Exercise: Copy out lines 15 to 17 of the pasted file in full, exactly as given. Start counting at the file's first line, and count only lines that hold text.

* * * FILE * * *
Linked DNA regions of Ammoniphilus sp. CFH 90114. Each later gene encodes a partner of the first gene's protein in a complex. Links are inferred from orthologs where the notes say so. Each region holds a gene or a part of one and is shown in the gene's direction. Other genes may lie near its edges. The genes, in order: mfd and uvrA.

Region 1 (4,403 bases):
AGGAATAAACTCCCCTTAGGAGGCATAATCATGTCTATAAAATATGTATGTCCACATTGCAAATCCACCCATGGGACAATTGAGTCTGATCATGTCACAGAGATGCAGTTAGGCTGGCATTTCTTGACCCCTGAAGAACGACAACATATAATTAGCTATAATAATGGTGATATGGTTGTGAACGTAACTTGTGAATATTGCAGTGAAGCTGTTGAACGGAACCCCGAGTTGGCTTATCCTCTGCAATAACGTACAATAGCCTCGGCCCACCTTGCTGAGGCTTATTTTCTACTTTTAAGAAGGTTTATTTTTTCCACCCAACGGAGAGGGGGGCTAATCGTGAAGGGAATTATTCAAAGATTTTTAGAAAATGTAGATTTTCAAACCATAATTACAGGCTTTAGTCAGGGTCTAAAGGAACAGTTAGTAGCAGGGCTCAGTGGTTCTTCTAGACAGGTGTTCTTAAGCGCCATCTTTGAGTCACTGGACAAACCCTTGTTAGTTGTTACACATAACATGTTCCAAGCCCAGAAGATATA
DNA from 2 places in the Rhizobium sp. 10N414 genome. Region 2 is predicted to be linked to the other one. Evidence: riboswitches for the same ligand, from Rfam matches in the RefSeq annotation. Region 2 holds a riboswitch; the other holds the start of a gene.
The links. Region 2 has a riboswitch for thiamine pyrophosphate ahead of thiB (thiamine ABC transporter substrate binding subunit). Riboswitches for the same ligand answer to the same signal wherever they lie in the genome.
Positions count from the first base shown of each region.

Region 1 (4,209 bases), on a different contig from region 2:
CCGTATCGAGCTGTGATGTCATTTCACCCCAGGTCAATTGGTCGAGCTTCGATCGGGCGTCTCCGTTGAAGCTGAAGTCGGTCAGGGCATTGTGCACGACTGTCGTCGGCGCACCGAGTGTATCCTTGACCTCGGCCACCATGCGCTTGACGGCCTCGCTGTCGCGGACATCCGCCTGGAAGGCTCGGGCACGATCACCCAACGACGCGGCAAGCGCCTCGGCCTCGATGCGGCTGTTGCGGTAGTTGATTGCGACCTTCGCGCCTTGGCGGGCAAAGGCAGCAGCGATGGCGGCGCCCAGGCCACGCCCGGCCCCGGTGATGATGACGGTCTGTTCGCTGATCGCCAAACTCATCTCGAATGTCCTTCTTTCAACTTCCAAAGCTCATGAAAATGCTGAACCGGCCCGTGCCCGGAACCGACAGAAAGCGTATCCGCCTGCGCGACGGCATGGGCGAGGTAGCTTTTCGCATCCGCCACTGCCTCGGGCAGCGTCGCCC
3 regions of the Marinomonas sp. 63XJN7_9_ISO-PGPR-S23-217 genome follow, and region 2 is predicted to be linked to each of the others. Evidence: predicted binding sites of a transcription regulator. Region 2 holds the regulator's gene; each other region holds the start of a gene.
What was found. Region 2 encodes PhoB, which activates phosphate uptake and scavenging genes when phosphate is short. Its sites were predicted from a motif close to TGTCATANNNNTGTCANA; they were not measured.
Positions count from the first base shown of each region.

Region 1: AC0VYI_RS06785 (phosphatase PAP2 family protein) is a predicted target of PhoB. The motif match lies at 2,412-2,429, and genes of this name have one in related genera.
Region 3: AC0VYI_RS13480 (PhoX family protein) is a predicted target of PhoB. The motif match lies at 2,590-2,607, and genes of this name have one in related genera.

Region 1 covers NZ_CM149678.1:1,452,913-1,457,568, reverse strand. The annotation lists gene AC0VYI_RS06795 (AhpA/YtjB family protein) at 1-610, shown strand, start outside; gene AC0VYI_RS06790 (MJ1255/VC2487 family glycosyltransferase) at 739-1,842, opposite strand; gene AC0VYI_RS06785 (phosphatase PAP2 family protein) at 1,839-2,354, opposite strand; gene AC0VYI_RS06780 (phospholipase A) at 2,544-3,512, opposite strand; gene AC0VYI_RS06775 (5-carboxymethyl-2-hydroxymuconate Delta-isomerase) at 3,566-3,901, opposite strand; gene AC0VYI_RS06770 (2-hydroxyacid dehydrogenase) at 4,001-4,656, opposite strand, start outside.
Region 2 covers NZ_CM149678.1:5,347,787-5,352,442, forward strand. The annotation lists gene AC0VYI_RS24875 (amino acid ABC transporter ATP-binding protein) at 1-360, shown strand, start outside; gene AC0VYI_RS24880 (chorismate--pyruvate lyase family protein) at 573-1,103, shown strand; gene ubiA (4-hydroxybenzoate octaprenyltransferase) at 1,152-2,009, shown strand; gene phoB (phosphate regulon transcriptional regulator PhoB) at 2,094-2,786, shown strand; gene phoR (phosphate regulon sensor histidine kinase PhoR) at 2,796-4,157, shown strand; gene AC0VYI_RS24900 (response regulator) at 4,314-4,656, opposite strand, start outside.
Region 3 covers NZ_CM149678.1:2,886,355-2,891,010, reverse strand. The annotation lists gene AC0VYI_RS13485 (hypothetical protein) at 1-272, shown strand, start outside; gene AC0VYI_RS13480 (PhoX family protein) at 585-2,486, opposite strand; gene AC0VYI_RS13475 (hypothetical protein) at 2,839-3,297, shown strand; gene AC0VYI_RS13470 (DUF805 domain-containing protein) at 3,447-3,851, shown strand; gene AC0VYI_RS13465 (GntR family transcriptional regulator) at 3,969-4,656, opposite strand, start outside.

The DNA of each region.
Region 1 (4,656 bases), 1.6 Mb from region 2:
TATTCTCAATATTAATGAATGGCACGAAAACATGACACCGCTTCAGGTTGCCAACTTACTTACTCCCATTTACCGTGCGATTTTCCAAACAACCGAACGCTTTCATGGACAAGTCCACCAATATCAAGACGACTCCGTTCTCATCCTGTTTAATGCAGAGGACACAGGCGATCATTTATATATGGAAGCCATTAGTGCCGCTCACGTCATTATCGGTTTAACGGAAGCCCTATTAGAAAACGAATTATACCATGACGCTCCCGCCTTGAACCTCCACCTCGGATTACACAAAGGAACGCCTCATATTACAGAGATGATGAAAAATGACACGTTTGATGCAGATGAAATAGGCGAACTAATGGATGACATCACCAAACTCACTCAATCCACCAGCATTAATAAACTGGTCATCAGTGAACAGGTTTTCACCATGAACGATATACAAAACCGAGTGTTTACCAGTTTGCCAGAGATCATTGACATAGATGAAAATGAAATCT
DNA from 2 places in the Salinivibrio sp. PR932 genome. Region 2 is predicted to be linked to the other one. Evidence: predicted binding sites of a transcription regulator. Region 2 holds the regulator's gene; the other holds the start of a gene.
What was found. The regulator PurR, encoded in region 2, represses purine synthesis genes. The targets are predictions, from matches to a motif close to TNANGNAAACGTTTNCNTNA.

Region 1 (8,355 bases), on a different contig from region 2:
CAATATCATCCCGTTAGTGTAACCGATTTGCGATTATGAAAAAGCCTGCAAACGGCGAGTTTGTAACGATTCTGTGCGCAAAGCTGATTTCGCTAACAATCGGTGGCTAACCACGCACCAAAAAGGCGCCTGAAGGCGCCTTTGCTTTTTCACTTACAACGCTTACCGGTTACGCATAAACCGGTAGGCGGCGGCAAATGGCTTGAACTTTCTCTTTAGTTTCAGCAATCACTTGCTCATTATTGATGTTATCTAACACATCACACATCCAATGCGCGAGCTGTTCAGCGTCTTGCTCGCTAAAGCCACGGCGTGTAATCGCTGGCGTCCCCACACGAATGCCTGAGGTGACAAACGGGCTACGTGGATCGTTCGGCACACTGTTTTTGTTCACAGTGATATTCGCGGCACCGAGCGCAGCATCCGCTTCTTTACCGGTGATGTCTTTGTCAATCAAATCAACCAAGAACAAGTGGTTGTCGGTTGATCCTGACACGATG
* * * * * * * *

Region 2 covers NZ_CM149678.1:5,347,787-5,352,442, forward strand. The annotation lists gene AC0VYI_RS24875 (amino acid ABC transporter ATP-binding protein) at 1-360, shown strand, start outside; gene AC0VYI_RS24880 (chorismate--pyruvate lyase family protein) at 573-1,103, shown strand; gene ubiA (4-hydroxybenzoate octaprenyltransferase) at 1,152-2,009, shown strand; gene phoB (phosphate regulon transcriptional regulator PhoB) at 2,094-2,786, shown strand; gene phoR (phosphate regulon sensor histidine kinase PhoR) at 2,796-4,157, shown strand; gene AC0VYI_RS24900 (response regulator) at 4,314-4,656, opposite strand, start outside.
Region 3 covers NZ_CM149678.1:2,886,355-2,891,010, reverse strand. The annotation lists gene AC0VYI_RS13485 (hypothetical protein) at 1-272, shown strand, start outside; gene AC0VYI_RS13480 (PhoX family protein) at 585-2,486, opposite strand; gene AC0VYI_RS13475 (hypothetical protein) at 2,839-3,297, shown strand; gene AC0VYI_RS13470 (DUF805 domain-containing protein) at 3,447-3,851, shown strand; gene AC0VYI_RS13465 (GntR family transcriptional regulator) at 3,969-4,656, opposite strand, start outside.

The DNA of each region.